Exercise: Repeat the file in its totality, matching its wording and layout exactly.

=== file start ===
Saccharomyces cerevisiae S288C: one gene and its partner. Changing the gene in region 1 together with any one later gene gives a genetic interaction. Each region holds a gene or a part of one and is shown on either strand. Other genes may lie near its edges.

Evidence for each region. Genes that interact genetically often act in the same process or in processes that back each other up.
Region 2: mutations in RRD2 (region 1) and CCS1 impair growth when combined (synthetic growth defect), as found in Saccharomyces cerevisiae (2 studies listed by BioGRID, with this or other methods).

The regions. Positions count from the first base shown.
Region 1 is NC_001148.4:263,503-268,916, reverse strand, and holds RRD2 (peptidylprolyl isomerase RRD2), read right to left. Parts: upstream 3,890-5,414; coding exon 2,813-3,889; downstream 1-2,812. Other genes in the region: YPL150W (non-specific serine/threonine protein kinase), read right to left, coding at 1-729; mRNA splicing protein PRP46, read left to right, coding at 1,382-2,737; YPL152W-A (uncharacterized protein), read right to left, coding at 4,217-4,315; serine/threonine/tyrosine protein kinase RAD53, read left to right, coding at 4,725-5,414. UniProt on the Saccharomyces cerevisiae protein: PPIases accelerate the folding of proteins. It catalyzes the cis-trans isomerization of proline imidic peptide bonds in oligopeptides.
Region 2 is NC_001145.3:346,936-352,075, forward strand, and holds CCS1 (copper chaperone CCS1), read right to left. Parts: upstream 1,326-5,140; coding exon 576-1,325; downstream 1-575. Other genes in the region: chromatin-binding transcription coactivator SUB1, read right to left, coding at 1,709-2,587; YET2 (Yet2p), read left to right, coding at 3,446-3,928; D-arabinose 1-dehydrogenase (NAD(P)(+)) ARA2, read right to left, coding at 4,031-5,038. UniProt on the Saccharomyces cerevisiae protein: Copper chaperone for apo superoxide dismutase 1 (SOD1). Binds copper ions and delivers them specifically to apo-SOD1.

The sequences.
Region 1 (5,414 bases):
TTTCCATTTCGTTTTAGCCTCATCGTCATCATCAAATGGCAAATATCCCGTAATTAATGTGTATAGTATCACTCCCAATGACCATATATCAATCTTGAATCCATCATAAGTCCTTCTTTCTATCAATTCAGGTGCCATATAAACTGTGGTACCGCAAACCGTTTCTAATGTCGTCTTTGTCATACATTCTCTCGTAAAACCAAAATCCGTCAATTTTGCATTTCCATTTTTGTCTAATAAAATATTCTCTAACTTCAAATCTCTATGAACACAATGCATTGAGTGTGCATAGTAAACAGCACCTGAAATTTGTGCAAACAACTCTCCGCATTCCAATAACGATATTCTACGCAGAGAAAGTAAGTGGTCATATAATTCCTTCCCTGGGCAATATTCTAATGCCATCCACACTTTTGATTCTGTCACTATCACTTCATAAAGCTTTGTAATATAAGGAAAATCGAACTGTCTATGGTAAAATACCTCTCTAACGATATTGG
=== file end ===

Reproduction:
Saccharomyces cerevisiae S288C: one gene and its partner. Changing the gene in region 1 together with any one later gene gives a genetic interaction. Each region holds a gene or a part of one and is shown on either strand. Other genes may lie near its edges.

Evidence for each region. Genes that interact genetically often act in the same process or in processes that back each other up.
Region 2: mutations in RRD2 (region 1) and CCS1 impair growth when combined (synthetic growth defect), as found in Saccharomyces cerevisiae (2 studies listed by BioGRID, with this or other methods).

The regions. Positions count from the first base shown.
Region 1 is NC_001148.4:263,503-268,916, reverse strand, and holds RRD2 (peptidylprolyl isomerase RRD2), read right to left. Parts: upstream 3,890-5,414; coding exon 2,813-3,889; downstream 1-2,812. Other genes in the region: YPL150W (non-specific serine/threonine protein kinase), read right to left, coding at 1-729; mRNA splicing protein PRP46, read left to right, coding at 1,382-2,737; YPL152W-A (uncharacterized protein), read right to left, coding at 4,217-4,315; serine/threonine/tyrosine protein kinase RAD53, read left to right, coding at 4,725-5,414. UniProt on the Saccharomyces cerevisiae protein: PPIases accelerate the folding of proteins. It catalyzes the cis-trans isomerization of proline imidic peptide bonds in oligopeptides.
Region 2 is NC_001145.3:346,936-352,075, forward strand, and holds CCS1 (copper chaperone CCS1), read right to left. Parts: upstream 1,326-5,140; coding exon 576-1,325; downstream 1-575. Other genes in the region: chromatin-binding transcription coactivator SUB1, read right to left, coding at 1,709-2,587; YET2 (Yet2p), read left to right, coding at 3,446-3,928; D-arabinose 1-dehydrogenase (NAD(P)(+)) ARA2, read right to left, coding at 4,031-5,038. UniProt on the Saccharomyces cerevisiae protein: Copper chaperone for apo superoxide dismutase 1 (SOD1). Binds copper ions and delivers them specifically to apo-SOD1.

The sequences.
Region 1 (5,414 bases):
TTTCCATTTCGTTTTAGCCTCATCGTCATCATCAAATGGCAAATATCCCGTAATTAATGTGTATAGTATCACTCCCAATGACCATATATCAATCTTGAATCCATCATAAGTCCTTCTTTCTATCAATTCAGGTGCCATATAAACTGTGGTACCGCAAACCGTTTCTAATGTCGTCTTTGTCATACATTCTCTCGTAAAACCAAAATCCGTCAATTTTGCATTTCCATTTTTGTCTAATAAAATATTCTCTAACTTCAAATCTCTATGAACACAATGCATTGAGTGTGCATAGTAAACAGCACCTGAAATTTGTGCAAACAACTCTCCGCATTCCAATAACGATATTCTACGCAGAGAAAGTAAGTGGTCATATAATTCCTTCCCTGGGCAATATTCTAATGCCATCCACACTTTTGATTCTGTCACTATCACTTCATAAAGCTTTGTAATATAAGGAAAATCGAACTGTCTATGGTAAAATACCTCTCTAACGATATTGG